See also: og, Og, OG, óg, òg, o. g., 'og, and -óg

HungarianEdit

EtymologyEdit

-o- + -g (frequentative suffix)

PronunciationEdit

SuffixEdit

-og

  1. (frequentative suffix) Added to a stem - often an onomatopoeia - to form a verb expressing a (quickly) repeating or continuous action.
    vacog (to chatter - to shut and open the mouth quickly in the cold)
    mosoly (smile)mosolyog (to smile)

Usage notesEdit

  • (frequentative suffix) Harmonic variants:
    -g is added to words ending in a vowel
    -og is added to some back-vowel words
    -ag is added to other back-vowel words
    -eg is added to unrounded front-vowel words
    -ög is added to rounded front-vowel words

Derived termsEdit

See alsoEdit


WelshEdit

Alternative formsEdit

EtymologyEdit

From Middle Welsh -awc, from Proto-Brythonic *-ọg, from Proto-Celtic *-ākos, from Proto-Indo-European *-eh₂kos, *-eh₂ḱos, from a-stem suffix *-eh₂ + adjectival suffix *-kos, *-ḱos. Akin to Cornish -ek, Irish -ach, Scottish Gaelic -ach, Manx -agh, Latin -ācus, -īcus and English -y.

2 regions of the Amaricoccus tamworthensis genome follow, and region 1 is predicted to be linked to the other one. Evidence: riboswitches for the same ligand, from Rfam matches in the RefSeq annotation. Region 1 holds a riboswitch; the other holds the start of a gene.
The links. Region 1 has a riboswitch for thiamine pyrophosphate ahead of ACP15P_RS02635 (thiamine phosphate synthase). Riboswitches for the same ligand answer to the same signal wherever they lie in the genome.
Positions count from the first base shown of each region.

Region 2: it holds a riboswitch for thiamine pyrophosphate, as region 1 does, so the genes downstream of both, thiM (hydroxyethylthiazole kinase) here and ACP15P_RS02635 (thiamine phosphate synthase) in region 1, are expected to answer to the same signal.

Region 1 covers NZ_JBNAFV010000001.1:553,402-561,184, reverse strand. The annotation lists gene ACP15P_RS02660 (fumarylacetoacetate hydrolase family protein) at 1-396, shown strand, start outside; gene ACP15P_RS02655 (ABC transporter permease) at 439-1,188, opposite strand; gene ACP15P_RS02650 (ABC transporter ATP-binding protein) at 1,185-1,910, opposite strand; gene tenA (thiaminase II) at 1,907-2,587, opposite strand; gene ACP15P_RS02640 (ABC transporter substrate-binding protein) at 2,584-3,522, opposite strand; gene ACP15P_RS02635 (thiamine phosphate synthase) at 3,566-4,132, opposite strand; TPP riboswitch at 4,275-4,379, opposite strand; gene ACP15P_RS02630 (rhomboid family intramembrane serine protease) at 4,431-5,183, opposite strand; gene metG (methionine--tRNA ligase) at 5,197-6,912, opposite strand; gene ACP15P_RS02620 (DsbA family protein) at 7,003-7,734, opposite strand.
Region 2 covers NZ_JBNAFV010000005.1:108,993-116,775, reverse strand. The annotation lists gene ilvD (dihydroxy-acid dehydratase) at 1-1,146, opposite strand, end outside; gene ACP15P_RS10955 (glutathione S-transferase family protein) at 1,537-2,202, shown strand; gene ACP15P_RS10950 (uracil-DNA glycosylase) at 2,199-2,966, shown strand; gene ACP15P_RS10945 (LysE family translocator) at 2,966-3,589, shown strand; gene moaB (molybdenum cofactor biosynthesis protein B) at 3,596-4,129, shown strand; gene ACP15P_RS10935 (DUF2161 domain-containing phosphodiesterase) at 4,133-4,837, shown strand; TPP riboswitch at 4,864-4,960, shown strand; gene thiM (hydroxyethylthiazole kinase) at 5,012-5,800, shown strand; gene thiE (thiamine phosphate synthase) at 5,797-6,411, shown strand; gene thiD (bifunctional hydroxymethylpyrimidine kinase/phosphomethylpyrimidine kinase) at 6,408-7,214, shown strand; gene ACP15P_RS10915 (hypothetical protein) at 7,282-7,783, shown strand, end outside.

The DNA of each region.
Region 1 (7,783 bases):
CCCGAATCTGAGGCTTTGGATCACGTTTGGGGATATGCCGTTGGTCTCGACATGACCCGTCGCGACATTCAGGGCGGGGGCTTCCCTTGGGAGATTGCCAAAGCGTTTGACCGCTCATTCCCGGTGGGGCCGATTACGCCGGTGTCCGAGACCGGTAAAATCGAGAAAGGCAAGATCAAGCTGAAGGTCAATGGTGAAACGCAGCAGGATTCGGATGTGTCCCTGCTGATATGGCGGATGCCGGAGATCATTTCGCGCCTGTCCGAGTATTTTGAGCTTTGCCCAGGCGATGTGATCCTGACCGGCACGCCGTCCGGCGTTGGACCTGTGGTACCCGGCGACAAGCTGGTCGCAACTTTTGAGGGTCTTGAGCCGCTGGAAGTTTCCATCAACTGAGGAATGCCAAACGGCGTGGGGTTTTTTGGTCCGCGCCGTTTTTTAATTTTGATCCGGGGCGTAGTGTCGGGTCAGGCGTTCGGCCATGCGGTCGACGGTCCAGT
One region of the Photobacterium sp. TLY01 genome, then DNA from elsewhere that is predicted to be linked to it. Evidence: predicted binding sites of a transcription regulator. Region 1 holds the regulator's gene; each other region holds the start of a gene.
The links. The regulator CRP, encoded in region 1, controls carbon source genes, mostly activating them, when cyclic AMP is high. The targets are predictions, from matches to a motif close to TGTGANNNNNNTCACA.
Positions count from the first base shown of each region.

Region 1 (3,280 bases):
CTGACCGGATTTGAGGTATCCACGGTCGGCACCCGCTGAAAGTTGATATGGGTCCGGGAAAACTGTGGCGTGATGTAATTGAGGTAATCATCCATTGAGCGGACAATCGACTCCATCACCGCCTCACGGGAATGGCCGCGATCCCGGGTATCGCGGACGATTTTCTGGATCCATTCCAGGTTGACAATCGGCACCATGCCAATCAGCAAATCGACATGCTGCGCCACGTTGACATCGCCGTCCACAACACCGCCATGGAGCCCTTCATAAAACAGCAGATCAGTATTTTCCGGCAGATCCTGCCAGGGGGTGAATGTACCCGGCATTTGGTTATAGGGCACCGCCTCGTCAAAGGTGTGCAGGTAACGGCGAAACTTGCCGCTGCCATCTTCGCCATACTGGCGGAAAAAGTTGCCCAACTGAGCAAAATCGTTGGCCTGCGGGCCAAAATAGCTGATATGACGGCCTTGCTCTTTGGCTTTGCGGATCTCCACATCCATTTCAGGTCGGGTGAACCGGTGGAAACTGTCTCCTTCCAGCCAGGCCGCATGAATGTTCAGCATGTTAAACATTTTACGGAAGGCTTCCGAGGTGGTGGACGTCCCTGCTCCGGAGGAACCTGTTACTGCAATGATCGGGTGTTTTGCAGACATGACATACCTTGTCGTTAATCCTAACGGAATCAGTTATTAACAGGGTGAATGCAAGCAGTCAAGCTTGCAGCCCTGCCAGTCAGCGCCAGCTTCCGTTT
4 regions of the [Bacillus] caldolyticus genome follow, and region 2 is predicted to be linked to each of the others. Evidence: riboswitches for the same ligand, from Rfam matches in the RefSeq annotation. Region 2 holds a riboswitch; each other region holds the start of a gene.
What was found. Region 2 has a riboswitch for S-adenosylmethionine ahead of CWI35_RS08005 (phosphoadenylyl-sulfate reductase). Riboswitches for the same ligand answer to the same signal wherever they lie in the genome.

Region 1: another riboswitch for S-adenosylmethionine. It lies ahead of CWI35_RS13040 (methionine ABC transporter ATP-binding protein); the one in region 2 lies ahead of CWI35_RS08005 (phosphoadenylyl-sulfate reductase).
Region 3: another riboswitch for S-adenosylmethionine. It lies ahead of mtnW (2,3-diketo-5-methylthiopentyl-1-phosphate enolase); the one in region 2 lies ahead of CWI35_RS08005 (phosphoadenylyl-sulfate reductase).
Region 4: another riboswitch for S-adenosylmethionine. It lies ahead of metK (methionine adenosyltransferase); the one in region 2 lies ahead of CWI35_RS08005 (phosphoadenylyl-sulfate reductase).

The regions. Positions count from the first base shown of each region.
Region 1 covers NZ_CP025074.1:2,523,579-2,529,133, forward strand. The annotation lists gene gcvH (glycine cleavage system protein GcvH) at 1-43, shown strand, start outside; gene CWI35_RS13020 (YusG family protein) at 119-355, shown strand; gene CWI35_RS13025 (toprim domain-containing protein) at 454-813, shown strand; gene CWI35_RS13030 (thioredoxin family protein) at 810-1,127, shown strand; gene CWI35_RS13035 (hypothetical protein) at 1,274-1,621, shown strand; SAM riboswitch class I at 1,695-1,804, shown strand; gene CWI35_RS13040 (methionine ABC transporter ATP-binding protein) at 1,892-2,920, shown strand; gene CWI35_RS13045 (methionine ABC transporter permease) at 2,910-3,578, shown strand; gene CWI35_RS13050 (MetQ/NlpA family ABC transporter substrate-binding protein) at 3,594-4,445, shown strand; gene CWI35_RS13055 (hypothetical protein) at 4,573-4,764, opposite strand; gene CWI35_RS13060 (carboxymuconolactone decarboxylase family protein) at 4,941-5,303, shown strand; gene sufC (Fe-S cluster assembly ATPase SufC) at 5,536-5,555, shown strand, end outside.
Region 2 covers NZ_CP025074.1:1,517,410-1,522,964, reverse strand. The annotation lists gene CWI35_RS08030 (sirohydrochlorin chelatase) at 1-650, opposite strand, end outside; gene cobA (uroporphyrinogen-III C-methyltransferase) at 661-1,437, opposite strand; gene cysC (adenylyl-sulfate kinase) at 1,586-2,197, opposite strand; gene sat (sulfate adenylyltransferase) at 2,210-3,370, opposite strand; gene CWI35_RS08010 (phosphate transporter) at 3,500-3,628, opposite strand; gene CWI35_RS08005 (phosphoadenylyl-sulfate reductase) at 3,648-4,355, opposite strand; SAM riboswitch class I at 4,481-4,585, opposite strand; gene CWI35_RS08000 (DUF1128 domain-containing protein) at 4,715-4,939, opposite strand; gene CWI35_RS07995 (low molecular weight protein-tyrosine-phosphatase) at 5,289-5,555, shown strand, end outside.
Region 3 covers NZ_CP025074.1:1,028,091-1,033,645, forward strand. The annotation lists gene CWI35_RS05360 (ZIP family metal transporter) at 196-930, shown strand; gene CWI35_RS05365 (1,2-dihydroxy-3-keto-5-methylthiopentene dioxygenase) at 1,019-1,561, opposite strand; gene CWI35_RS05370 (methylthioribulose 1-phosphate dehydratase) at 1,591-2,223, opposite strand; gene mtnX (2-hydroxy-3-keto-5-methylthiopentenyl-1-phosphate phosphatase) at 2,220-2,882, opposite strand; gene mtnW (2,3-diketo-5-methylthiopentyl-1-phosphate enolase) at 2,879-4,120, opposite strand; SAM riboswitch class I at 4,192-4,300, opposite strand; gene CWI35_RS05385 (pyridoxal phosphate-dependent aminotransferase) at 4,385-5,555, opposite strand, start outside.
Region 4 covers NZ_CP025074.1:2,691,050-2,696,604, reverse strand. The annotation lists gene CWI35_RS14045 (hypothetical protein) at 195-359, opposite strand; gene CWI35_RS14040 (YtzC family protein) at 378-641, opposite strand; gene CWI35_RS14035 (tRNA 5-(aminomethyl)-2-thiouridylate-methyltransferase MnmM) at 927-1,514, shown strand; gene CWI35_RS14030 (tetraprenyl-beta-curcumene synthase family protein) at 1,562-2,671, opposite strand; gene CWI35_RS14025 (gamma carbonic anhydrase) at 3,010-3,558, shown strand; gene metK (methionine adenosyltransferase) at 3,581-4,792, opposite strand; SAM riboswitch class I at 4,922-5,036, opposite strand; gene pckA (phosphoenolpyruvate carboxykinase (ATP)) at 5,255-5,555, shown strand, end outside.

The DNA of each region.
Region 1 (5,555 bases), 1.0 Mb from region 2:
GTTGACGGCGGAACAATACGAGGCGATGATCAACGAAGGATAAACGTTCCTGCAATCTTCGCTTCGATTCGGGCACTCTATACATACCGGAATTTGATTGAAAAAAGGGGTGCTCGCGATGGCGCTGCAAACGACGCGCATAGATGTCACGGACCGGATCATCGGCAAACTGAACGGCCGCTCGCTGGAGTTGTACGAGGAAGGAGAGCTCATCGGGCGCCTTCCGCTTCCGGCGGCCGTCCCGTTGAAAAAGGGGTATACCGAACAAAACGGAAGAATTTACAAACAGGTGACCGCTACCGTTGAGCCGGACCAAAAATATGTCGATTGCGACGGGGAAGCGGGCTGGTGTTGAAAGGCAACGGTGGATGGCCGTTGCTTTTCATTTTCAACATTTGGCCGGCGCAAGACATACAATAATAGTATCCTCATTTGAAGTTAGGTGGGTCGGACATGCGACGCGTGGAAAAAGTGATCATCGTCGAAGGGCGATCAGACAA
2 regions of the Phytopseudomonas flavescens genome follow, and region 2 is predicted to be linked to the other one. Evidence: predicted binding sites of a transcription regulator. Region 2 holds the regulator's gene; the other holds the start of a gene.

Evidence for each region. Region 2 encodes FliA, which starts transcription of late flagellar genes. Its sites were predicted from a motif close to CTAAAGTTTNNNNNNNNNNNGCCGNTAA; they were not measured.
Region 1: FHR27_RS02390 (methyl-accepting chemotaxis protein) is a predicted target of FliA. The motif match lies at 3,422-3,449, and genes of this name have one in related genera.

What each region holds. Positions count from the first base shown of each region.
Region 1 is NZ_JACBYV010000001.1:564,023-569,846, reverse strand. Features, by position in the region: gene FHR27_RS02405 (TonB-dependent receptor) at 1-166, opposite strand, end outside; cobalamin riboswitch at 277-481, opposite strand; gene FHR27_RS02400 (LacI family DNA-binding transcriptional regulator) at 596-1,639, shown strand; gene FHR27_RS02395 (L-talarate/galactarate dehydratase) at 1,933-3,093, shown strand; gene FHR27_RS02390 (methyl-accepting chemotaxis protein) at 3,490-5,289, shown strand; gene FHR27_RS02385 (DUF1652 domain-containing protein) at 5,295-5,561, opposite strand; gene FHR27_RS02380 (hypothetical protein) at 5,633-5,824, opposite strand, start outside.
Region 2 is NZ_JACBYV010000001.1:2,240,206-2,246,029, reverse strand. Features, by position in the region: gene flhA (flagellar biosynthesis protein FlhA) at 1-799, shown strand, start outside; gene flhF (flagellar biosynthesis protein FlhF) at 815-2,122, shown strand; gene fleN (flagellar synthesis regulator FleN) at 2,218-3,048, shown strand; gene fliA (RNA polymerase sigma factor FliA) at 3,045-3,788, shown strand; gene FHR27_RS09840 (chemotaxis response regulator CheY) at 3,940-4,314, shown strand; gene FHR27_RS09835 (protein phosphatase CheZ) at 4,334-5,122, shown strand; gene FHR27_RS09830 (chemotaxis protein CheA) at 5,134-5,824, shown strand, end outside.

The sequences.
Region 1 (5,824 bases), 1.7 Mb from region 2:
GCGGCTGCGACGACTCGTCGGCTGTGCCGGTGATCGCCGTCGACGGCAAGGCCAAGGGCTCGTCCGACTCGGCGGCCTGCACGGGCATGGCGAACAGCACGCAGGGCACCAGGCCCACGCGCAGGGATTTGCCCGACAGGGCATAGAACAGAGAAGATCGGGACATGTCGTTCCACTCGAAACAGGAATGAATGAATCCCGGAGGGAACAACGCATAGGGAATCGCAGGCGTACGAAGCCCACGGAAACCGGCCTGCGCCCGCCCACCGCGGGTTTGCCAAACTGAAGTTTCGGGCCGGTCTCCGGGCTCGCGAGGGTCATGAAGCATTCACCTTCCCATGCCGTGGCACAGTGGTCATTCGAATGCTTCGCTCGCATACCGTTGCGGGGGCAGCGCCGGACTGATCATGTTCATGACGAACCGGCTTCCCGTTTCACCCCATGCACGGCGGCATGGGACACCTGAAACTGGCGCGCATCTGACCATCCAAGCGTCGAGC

PronunciationEdit

SuffixEdit

-og

  1. adjectival suffix often indicating an abundance of the root
    carreg (stone) + ‎-og → ‎caregog (stony)
    twll (hole) + ‎-og → ‎tyllog (porous)
    gallu (ability) + ‎-og → ‎galluog (capable)
    enw (name) + ‎-og → ‎enwog (famous)
  2. noun suffix indicating person, creature or object characterised by root
    perchen (to own) + ‎-og → ‎perchennog (owner)
    march (stallion, horse) + ‎-og → ‎marchog (knight, horserider)
    draen (thorn(s)) + ‎-og → ‎draenog (hedgehog)
    ysgyfarn (ear) + ‎-og → ‎ysgyfarnog (hare)
    clust (ear) + ‎-og → ‎clustog (cushion, bolster)

Derived termsEdit

ReferencesEdit

R. J. Thomas, G. A. Bevan, P. J. Donovan, A. Hawke et al., editors (1950–present), “-og”, in Geiriadur Prifysgol Cymru Online (in Welsh), University of Wales Centre for Advanced Welsh & Celtic Studies